I chose to be elusive: a little… maybe… in the morning…
The Greek insists on testing me, over there, at the duty free.
But it’s five in the afternoon, it’s not going to work.
I’ll count till three, he says, and then you’ll shine.
I see a possibility for my future in his proposal.
I feel like beating a retreat to the bath and take an aerosol.
Do I shine? You tell me, as I can’t see myself.
They stare at me. This airport crowd. Turbans, briefcases, sponge bags.
Kneel down! I’m bringing light through the pass control.
I thought… but it wasn’t the case.
Let’s give it another try tomorrow morning. Says the Greek.
Then we all board a plane and get to this place.
For days now we’ve been waiting for me to shine again.
Shining exercise number nine.
I tie my hands and feet and gag myself. I come as close as it gets to a deadly danger. I choose what kind, as long as I’m not too isolated.
When danger is about to overcome me,
hindered as I am,
unable to run, signal or scream for help,
I’ll then have to resort to other means.
That’s the moment when I should shine
Mmmh. No easy thing though…
Shining exercise number one.
Stay close to a light source for as long as you can . That’s it.
That can be done.
And I do it.
The Greek told me a little about his job.
His light installations attract quite a few people
This time around, he says, he wants to do something like the Sistine Chapel, but with irony. They all die in the end.
I will be the one to bear the light.
A convoy of angels in airliner disguise is escorting me on my way up.
I hope I’ll able to shine onto the vault of heaven by myself.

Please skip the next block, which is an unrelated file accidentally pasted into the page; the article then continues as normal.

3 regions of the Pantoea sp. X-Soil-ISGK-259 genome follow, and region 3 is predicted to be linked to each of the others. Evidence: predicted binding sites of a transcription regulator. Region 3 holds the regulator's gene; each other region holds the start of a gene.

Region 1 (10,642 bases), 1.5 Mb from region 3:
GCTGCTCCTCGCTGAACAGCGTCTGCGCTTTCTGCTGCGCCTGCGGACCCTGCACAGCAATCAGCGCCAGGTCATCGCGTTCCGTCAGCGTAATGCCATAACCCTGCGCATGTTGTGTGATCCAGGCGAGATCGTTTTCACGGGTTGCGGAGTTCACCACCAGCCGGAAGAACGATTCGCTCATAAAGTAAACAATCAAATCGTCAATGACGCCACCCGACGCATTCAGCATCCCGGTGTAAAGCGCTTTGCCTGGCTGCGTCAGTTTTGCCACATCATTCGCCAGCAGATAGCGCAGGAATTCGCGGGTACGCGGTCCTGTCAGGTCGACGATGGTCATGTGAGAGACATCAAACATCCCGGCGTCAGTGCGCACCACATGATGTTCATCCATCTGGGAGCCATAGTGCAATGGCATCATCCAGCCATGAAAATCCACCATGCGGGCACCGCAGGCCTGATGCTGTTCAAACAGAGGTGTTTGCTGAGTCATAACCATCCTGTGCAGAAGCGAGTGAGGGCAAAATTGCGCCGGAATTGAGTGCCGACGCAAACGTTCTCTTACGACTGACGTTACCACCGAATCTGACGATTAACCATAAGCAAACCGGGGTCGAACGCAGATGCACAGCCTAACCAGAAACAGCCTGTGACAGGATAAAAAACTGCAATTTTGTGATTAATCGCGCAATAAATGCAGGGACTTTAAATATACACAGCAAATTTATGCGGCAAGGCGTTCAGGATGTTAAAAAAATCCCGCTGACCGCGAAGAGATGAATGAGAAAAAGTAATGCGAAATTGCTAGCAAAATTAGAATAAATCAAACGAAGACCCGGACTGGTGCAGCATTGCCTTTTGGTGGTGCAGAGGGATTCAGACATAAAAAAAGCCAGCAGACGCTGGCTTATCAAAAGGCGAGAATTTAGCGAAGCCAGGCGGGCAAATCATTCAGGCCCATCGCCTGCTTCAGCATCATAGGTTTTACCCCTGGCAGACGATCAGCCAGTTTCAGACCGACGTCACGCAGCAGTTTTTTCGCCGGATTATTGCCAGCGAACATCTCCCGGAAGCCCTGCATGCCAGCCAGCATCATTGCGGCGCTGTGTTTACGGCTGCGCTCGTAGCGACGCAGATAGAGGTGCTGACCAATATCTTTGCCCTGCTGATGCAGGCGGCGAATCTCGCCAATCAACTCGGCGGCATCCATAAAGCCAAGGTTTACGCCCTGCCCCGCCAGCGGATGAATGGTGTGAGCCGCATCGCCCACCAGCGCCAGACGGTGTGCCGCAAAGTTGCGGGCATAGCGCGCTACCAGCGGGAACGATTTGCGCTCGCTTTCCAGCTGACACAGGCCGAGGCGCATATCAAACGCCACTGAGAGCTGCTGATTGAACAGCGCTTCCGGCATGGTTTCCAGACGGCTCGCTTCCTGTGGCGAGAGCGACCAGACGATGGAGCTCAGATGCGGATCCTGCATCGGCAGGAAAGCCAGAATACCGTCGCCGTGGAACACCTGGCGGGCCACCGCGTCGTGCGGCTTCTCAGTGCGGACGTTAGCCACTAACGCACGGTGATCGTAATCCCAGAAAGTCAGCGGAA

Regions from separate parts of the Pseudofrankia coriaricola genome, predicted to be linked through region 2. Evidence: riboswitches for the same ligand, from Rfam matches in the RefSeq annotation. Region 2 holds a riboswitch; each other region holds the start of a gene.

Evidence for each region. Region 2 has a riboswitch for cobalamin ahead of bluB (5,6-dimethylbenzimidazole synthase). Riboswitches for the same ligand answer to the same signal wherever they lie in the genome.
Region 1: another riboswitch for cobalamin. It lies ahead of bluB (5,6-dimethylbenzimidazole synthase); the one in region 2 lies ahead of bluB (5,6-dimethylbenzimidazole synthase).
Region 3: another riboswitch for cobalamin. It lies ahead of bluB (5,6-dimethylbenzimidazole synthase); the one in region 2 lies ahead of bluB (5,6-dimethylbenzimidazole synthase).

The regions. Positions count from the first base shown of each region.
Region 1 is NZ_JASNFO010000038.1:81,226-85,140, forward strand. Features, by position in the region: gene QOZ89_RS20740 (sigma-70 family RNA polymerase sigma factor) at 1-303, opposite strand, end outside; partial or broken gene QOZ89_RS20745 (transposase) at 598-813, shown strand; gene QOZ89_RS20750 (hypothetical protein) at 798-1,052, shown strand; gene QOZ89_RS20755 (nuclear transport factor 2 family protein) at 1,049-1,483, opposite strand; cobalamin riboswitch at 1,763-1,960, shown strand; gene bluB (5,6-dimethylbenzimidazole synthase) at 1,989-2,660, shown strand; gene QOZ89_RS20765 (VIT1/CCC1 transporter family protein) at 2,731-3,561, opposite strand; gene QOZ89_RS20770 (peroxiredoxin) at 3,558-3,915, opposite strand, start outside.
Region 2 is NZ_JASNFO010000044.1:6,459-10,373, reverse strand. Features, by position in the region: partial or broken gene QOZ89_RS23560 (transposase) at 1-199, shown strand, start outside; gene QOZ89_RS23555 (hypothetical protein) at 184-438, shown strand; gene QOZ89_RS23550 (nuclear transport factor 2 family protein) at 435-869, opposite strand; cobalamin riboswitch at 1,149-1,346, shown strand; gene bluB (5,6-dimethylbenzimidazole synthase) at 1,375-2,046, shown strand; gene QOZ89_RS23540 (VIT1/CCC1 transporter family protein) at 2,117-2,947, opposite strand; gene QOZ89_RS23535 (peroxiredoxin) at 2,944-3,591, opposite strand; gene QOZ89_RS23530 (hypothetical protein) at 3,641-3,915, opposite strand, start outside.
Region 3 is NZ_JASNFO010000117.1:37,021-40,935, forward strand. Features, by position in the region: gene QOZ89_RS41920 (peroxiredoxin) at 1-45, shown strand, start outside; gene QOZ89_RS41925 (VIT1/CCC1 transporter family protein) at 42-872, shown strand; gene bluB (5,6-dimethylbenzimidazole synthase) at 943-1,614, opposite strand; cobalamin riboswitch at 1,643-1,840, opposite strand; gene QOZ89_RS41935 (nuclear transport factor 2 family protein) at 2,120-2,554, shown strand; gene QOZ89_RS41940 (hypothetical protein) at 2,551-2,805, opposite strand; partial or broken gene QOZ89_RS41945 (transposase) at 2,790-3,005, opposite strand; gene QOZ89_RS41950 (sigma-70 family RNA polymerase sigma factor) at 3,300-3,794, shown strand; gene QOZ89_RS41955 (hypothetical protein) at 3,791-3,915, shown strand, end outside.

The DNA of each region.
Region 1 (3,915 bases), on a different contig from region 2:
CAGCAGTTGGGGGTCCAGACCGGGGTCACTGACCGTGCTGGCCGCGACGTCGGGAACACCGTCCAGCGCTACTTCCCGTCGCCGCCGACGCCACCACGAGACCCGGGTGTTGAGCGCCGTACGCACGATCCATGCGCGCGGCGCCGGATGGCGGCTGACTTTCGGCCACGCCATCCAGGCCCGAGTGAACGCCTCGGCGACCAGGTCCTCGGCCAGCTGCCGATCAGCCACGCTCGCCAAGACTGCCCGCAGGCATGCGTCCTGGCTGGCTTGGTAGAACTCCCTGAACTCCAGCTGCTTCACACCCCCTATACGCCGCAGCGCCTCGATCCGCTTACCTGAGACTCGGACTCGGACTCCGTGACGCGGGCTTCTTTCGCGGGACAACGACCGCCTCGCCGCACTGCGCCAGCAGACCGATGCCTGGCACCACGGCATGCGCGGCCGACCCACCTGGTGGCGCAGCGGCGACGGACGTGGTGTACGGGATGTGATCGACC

The Greek gave my light a name. Melancholy of the absolute, so he calls it.
Nothing to do with faith or love.
The absolute, so instructed me the Greek, goes about idly.
I live my bright disquiet in the anxiety of every kind of substances.
I fill and empty my body.
I give vent to my trichotillomania: I torment my own hair.
II – On Shining For Two.
How about knocking?
You shone! I like your light. Not that I would go on a romantic dinner with your light. I’d rather perform a surgery with it.
One can almost touch your arteries. Let me just…
Don’t touch me.
No need to worry.
Gosh! You died out.
What did you expect? You weren’t suppose to touch me.
You’re all like that! You come here and try to extinguish me.
Not me. I do want you to shine.
Oh yeah? And who are you?
I’m a luminant, just like you. I shine for the Greek, like you do.
Like I do?
Do you think you’re the only one performing exercises here?
You really thought you were the only one!
No, I didn’t.
You’re not alone. There’s a lot of us.
A lot? How many?
So many as the lights in the garden. Why don’t you join us in the walks through the garden?
I’m allergic to… to… everything.
Too bad. Some of the luminants can be nice.
On Friday night we’re hanging out in the darkness for a while in my room. Would you like to come?
No, I wouldn’t.
Too bad. Everybody is so curious/
You’ve been here for a while and we were wondering if the Greek had already made you the offer…
He didn’t, uh?! How odd of him not to ask you.
I’m thinking about it. Maybe I will, maybe I won’t/
Will you give him your light?
If he asks me.
You’re brave. I like that! No wonder we’re together!
Too easy to shine on your own. The Greek arranges us: let’s try and do it together.
The both of us? Why?
Because two is the number of light. You need both reflective and reflected properties.
How does he think we should shine?
We should make up a Pietà. D’you know? A sitting body holds a lying body… something like Christ and the Virgin Mary, but somewhat more protean, less marmoreal.
A Pietà!? A simple Pietà?! I came here to shine onto the entire vault of heaven by myself.
They couldn’t find enough extras to play the angels.
And who would be underneath whom in this Pietà?
I would cradle you in my laps.
I’d rather know you better first.
Oh! Someone’s falling in love, here…
Who would that be?
Shining exercise number thirty-one.
The shock. I separate blue and red cables in the power cord. I then twirl the red ones around my blue veins. I wet my fingers, straighten my forelock and stick my index and middle fingers into the socket. And I get the shock.